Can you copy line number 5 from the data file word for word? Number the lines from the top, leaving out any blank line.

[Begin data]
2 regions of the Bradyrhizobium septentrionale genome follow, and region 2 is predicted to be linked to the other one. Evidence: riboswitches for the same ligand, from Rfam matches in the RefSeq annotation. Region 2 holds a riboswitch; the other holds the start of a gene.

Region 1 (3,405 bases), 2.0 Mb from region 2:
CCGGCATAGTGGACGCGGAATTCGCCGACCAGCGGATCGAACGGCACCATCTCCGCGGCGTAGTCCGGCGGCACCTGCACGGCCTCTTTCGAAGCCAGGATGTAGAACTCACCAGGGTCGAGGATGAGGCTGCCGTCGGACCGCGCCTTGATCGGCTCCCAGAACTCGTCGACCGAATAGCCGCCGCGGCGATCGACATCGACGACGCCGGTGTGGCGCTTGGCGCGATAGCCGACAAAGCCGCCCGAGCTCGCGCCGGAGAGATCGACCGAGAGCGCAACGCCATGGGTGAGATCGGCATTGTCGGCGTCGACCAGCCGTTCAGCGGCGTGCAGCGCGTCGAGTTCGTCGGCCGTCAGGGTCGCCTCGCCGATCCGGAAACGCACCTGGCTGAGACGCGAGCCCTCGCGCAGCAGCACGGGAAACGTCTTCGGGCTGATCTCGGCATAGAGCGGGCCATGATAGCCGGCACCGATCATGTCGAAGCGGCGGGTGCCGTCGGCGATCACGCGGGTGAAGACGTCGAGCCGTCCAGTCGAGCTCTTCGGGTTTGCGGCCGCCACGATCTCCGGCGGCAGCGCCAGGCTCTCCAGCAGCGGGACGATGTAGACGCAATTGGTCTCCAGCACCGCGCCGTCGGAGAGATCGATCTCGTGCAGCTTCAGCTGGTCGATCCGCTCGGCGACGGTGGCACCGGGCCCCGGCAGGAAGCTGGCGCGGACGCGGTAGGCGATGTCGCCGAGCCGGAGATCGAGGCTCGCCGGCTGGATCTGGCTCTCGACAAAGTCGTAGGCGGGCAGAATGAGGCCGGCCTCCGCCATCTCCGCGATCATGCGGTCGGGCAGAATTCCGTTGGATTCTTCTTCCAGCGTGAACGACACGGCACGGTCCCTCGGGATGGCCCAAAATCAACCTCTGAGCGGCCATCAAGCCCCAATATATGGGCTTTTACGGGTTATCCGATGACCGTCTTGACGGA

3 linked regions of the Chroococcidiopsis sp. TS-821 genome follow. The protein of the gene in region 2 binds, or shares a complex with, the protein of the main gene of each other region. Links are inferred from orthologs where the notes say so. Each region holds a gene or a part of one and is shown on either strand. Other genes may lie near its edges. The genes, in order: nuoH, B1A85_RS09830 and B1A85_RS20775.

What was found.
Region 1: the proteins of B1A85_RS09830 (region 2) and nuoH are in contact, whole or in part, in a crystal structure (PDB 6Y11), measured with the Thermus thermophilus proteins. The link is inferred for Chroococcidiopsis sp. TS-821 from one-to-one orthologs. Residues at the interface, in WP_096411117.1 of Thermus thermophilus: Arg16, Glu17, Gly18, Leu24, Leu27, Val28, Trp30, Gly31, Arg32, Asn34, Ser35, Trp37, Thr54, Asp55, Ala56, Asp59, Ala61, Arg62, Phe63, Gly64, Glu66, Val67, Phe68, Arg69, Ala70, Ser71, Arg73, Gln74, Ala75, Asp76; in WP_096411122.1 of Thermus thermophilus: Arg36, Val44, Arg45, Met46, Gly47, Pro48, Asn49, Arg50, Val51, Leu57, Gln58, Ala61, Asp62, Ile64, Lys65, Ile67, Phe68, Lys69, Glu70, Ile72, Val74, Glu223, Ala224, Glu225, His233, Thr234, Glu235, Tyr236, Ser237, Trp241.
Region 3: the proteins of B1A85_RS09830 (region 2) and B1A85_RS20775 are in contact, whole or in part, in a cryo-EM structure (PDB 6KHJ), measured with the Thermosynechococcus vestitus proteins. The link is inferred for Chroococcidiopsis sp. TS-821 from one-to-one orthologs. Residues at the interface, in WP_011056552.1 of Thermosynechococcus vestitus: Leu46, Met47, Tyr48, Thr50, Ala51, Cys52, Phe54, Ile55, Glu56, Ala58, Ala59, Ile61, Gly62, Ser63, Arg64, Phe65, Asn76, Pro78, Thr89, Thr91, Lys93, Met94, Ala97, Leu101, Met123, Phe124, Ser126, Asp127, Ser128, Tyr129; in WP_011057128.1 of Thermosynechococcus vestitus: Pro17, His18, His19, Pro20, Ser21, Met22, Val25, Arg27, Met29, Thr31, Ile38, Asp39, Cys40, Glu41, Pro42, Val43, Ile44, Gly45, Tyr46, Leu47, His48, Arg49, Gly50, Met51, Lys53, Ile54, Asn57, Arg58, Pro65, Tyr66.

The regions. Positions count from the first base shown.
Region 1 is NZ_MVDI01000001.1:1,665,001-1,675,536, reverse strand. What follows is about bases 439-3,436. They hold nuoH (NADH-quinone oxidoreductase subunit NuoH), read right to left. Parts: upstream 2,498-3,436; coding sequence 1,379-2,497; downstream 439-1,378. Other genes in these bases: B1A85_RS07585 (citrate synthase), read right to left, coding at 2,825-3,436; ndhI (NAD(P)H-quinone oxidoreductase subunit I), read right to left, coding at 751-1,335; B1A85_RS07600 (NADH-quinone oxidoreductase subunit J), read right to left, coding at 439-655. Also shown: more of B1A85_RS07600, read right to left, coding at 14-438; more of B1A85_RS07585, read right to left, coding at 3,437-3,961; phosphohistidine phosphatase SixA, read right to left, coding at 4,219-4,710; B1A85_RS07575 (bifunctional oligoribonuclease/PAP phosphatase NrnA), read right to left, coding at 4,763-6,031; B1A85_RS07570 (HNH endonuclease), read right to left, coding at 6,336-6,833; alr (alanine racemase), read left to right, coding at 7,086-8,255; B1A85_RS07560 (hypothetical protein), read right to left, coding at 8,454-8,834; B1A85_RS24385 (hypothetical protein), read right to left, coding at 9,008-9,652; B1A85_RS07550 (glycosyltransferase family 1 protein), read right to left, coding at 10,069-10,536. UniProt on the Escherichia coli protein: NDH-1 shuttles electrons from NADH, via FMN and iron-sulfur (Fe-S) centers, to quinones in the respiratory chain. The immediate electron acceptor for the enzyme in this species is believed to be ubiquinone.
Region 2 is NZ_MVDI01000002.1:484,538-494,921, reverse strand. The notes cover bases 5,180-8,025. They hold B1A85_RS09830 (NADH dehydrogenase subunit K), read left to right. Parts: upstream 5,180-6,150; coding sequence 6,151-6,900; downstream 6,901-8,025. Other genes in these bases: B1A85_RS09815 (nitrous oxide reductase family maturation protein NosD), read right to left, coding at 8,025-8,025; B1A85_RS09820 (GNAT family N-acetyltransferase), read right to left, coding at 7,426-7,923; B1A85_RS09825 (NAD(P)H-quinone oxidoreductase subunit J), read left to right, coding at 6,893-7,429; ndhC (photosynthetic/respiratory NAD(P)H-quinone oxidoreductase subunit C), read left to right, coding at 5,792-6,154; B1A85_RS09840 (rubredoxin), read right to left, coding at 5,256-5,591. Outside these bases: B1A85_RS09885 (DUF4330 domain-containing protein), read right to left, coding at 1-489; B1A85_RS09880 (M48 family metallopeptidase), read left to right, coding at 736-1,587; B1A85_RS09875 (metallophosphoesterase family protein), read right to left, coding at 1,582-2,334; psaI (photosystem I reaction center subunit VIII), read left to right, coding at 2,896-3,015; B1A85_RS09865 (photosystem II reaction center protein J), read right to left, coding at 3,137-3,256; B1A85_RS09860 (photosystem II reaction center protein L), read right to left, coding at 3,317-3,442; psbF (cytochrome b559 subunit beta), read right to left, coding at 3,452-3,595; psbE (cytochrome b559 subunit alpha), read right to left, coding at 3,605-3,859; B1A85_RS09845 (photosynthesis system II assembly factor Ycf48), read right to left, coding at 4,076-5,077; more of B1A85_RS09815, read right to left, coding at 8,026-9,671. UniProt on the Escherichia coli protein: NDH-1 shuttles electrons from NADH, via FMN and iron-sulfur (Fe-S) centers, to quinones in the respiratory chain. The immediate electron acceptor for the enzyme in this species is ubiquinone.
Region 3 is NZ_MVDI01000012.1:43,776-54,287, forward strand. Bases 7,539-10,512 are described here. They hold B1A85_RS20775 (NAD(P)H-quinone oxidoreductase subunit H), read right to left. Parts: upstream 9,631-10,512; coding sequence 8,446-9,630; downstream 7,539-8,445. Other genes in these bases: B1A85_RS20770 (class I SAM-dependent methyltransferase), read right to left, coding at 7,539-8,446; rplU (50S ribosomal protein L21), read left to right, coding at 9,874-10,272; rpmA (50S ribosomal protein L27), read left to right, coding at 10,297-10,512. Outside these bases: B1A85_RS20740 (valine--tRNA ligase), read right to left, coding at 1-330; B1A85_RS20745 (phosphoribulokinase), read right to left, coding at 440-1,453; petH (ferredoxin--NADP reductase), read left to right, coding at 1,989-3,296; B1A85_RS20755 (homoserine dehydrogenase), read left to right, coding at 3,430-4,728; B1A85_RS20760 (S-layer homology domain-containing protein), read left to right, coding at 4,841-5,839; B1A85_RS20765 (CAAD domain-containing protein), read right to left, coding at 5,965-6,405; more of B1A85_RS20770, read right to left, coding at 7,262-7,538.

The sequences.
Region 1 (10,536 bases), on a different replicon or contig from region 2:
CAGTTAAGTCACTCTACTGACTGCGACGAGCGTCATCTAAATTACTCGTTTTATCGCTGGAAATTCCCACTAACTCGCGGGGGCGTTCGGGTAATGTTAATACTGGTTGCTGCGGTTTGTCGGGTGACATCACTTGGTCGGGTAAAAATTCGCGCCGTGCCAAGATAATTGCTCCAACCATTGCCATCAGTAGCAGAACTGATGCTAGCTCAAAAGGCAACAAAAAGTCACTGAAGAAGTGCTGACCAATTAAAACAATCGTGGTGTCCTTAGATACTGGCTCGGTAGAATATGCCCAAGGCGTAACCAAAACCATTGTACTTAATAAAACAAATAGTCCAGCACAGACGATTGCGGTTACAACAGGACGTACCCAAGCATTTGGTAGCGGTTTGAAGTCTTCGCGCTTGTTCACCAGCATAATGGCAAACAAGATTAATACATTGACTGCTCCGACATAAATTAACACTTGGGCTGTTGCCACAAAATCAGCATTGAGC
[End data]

What was found.